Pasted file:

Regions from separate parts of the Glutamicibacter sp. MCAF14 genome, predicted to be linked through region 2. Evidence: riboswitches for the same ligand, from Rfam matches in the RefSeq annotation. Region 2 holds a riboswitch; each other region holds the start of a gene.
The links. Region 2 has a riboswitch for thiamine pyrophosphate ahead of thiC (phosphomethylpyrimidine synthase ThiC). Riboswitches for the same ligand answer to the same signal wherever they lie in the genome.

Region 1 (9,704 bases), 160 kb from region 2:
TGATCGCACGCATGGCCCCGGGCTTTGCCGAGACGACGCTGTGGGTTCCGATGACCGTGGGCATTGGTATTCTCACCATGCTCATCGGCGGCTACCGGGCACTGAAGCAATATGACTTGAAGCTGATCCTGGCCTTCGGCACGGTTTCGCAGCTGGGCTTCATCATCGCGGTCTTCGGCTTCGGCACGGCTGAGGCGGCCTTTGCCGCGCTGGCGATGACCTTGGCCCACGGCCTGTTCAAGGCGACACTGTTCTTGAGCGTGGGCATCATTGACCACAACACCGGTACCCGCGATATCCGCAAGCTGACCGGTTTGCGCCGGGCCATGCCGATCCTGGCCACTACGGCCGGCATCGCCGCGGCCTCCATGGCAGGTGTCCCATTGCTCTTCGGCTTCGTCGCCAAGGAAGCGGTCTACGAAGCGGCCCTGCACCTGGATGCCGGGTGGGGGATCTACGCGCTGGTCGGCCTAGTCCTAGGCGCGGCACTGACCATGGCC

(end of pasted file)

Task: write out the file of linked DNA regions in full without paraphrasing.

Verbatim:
Regions from separate parts of the Glutamicibacter sp. MCAF14 genome, predicted to be linked through region 2. Evidence: riboswitches for the same ligand, from Rfam matches in the RefSeq annotation. Region 2 holds a riboswitch; each other region holds the start of a gene.
The links. Region 2 has a riboswitch for thiamine pyrophosphate ahead of thiC (phosphomethylpyrimidine synthase ThiC). Riboswitches for the same ligand answer to the same signal wherever they lie in the genome.

Region 1 (9,704 bases), 160 kb from region 2:
TGATCGCACGCATGGCCCCGGGCTTTGCCGAGACGACGCTGTGGGTTCCGATGACCGTGGGCATTGGTATTCTCACCATGCTCATCGGCGGCTACCGGGCACTGAAGCAATATGACTTGAAGCTGATCCTGGCCTTCGGCACGGTTTCGCAGCTGGGCTTCATCATCGCGGTCTTCGGCTTCGGCACGGCTGAGGCGGCCTTTGCCGCGCTGGCGATGACCTTGGCCCACGGCCTGTTCAAGGCGACACTGTTCTTGAGCGTGGGCATCATTGACCACAACACCGGTACCCGCGATATCCGCAAGCTGACCGGTTTGCGCCGGGCCATGCCGATCCTGGCCACTACGGCCGGCATCGCCGCGGCCTCCATGGCAGGTGTCCCATTGCTCTTCGGCTTCGTCGCCAAGGAAGCGGTCTACGAAGCGGCCCTGCACCTGGATGCCGGGTGGGGGATCTACGCGCTGGTCGGCCTAGTCCTAGGCGCGGCACTGACCATGGCC